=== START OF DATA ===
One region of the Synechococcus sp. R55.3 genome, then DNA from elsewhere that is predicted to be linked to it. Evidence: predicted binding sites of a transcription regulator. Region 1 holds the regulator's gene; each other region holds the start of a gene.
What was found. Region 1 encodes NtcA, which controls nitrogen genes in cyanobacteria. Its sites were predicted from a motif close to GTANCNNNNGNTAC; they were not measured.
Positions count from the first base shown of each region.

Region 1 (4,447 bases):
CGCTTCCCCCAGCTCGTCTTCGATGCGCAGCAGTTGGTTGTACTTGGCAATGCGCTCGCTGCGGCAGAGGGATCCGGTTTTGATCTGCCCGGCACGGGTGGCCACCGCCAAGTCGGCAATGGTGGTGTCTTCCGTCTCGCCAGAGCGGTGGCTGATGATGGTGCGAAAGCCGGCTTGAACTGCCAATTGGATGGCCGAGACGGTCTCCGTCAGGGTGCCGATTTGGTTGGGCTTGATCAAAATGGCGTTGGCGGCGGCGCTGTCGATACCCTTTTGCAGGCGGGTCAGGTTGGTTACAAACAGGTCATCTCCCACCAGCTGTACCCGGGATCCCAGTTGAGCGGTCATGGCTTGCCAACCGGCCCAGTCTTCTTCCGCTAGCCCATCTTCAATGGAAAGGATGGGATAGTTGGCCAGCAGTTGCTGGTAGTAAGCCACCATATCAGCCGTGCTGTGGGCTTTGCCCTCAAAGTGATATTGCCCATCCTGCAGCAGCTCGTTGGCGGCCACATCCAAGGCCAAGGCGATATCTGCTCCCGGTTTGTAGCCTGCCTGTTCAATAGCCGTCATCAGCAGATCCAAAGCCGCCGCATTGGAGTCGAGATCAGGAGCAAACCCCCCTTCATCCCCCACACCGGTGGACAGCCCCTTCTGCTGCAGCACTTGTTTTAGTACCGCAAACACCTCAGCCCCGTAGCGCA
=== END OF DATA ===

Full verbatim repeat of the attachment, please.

One region of the Synechococcus sp. R55.3 genome, then DNA from elsewhere that is predicted to be linked to it. Evidence: predicted binding sites of a transcription regulator. Region 1 holds the regulator's gene; each other region holds the start of a gene.
What was found. Region 1 encodes NtcA, which controls nitrogen genes in cyanobacteria. Its sites were predicted from a motif close to GTANCNNNNGNTAC; they were not measured.
Positions count from the first base shown of each region.

Region 1 (4,447 bases):
CGCTTCCCCCAGCTCGTCTTCGATGCGCAGCAGTTGGTTGTACTTGGCAATGCGCTCGCTGCGGCAGAGGGATCCGGTTTTGATCTGCCCGGCACGGGTGGCCACCGCCAAGTCGGCAATGGTGGTGTCTTCCGTCTCGCCAGAGCGGTGGCTGATGATGGTGCGAAAGCCGGCTTGAACTGCCAATTGGATGGCCGAGACGGTCTCCGTCAGGGTGCCGATTTGGTTGGGCTTGATCAAAATGGCGTTGGCGGCGGCGCTGTCGATACCCTTTTGCAGGCGGGTCAGGTTGGTTACAAACAGGTCATCTCCCACCAGCTGTACCCGGGATCCCAGTTGAGCGGTCATGGCTTGCCAACCGGCCCAGTCTTCTTCCGCTAGCCCATCTTCAATGGAAAGGATGGGATAGTTGGCCAGCAGTTGCTGGTAGTAAGCCACCATATCAGCCGTGCTGTGGGCTTTGCCCTCAAAGTGATATTGCCCATCCTGCAGCAGCTCGTTGGCGGCCACATCCAAGGCCAAGGCGATATCTGCTCCCGGTTTGTAGCCTGCCTGTTCAATAGCCGTCATCAGCAGATCCAAAGCCGCCGCATTGGAGTCGAGATCAGGAGCAAACCCCCCTTCATCCCCCACACCGGTGGACAGCCCCTTCTGCTGCAGCACTTGTTTTAGTACCGCAAACACCTCAGCCCCGTAGCGCA